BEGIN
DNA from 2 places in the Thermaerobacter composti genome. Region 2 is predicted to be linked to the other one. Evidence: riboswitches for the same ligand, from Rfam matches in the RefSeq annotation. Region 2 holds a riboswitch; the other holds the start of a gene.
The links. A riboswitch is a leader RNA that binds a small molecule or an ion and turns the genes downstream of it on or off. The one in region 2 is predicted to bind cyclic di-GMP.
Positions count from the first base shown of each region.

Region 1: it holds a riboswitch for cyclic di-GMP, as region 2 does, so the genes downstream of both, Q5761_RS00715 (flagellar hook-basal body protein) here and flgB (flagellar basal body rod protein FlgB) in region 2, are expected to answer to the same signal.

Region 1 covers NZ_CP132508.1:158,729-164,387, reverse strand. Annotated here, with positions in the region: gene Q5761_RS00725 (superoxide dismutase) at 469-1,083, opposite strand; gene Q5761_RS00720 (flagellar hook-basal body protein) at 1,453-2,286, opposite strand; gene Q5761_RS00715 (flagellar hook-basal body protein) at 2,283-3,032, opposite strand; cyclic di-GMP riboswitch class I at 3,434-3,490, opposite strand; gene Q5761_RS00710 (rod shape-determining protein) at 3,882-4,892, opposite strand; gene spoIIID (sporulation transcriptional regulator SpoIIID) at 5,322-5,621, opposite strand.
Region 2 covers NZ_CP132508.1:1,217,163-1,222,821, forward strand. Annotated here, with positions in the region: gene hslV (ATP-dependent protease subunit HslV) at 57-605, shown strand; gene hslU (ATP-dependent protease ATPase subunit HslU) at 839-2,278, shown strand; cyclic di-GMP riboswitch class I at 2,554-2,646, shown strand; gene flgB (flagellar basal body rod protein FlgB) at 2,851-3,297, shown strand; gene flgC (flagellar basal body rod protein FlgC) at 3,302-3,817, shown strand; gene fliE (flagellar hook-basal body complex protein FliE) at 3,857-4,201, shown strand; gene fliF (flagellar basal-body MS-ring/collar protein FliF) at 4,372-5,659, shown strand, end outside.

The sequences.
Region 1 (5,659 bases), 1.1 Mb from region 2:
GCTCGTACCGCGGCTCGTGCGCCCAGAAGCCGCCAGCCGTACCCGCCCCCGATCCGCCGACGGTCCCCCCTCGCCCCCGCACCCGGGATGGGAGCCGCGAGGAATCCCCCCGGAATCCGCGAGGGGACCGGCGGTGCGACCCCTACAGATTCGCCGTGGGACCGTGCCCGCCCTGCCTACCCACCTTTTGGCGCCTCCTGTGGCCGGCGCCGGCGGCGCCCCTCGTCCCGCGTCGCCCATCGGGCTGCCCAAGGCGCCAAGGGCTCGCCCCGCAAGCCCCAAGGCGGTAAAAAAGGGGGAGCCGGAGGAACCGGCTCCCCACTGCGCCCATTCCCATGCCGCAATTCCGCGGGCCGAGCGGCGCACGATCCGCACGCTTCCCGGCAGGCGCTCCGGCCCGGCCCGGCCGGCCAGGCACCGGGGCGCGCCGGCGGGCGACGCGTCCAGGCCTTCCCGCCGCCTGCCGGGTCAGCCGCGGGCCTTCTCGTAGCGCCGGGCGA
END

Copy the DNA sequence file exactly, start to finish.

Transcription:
DNA from 2 places in the Thermaerobacter composti genome. Region 2 is predicted to be linked to the other one. Evidence: riboswitches for the same ligand, from Rfam matches in the RefSeq annotation. Region 2 holds a riboswitch; the other holds the start of a gene.
The links. A riboswitch is a leader RNA that binds a small molecule or an ion and turns the genes downstream of it on or off. The one in region 2 is predicted to bind cyclic di-GMP.
Positions count from the first base shown of each region.

Region 1: it holds a riboswitch for cyclic di-GMP, as region 2 does, so the genes downstream of both, Q5761_RS00715 (flagellar hook-basal body protein) here and flgB (flagellar basal body rod protein FlgB) in region 2, are expected to answer to the same signal.

Region 1 covers NZ_CP132508.1:158,729-164,387, reverse strand. Annotated here, with positions in the region: gene Q5761_RS00725 (superoxide dismutase) at 469-1,083, opposite strand; gene Q5761_RS00720 (flagellar hook-basal body protein) at 1,453-2,286, opposite strand; gene Q5761_RS00715 (flagellar hook-basal body protein) at 2,283-3,032, opposite strand; cyclic di-GMP riboswitch class I at 3,434-3,490, opposite strand; gene Q5761_RS00710 (rod shape-determining protein) at 3,882-4,892, opposite strand; gene spoIIID (sporulation transcriptional regulator SpoIIID) at 5,322-5,621, opposite strand.
Region 2 covers NZ_CP132508.1:1,217,163-1,222,821, forward strand. Annotated here, with positions in the region: gene hslV (ATP-dependent protease subunit HslV) at 57-605, shown strand; gene hslU (ATP-dependent protease ATPase subunit HslU) at 839-2,278, shown strand; cyclic di-GMP riboswitch class I at 2,554-2,646, shown strand; gene flgB (flagellar basal body rod protein FlgB) at 2,851-3,297, shown strand; gene flgC (flagellar basal body rod protein FlgC) at 3,302-3,817, shown strand; gene fliE (flagellar hook-basal body complex protein FliE) at 3,857-4,201, shown strand; gene fliF (flagellar basal-body MS-ring/collar protein FliF) at 4,372-5,659, shown strand, end outside.

The sequences.
Region 1 (5,659 bases), 1.1 Mb from region 2:
GCTCGTACCGCGGCTCGTGCGCCCAGAAGCCGCCAGCCGTACCCGCCCCCGATCCGCCGACGGTCCCCCCTCGCCCCCGCACCCGGGATGGGAGCCGCGAGGAATCCCCCCGGAATCCGCGAGGGGACCGGCGGTGCGACCCCTACAGATTCGCCGTGGGACCGTGCCCGCCCTGCCTACCCACCTTTTGGCGCCTCCTGTGGCCGGCGCCGGCGGCGCCCCTCGTCCCGCGTCGCCCATCGGGCTGCCCAAGGCGCCAAGGGCTCGCCCCGCAAGCCCCAAGGCGGTAAAAAAGGGGGAGCCGGAGGAACCGGCTCCCCACTGCGCCCATTCCCATGCCGCAATTCCGCGGGCCGAGCGGCGCACGATCCGCACGCTTCCCGGCAGGCGCTCCGGCCCGGCCCGGCCGGCCAGGCACCGGGGCGCGCCGGCGGGCGACGCGTCCAGGCCTTCCCGCCGCCTGCCGGGTCAGCCGCGGGCCTTCTCGTAGCGCCGGGCGA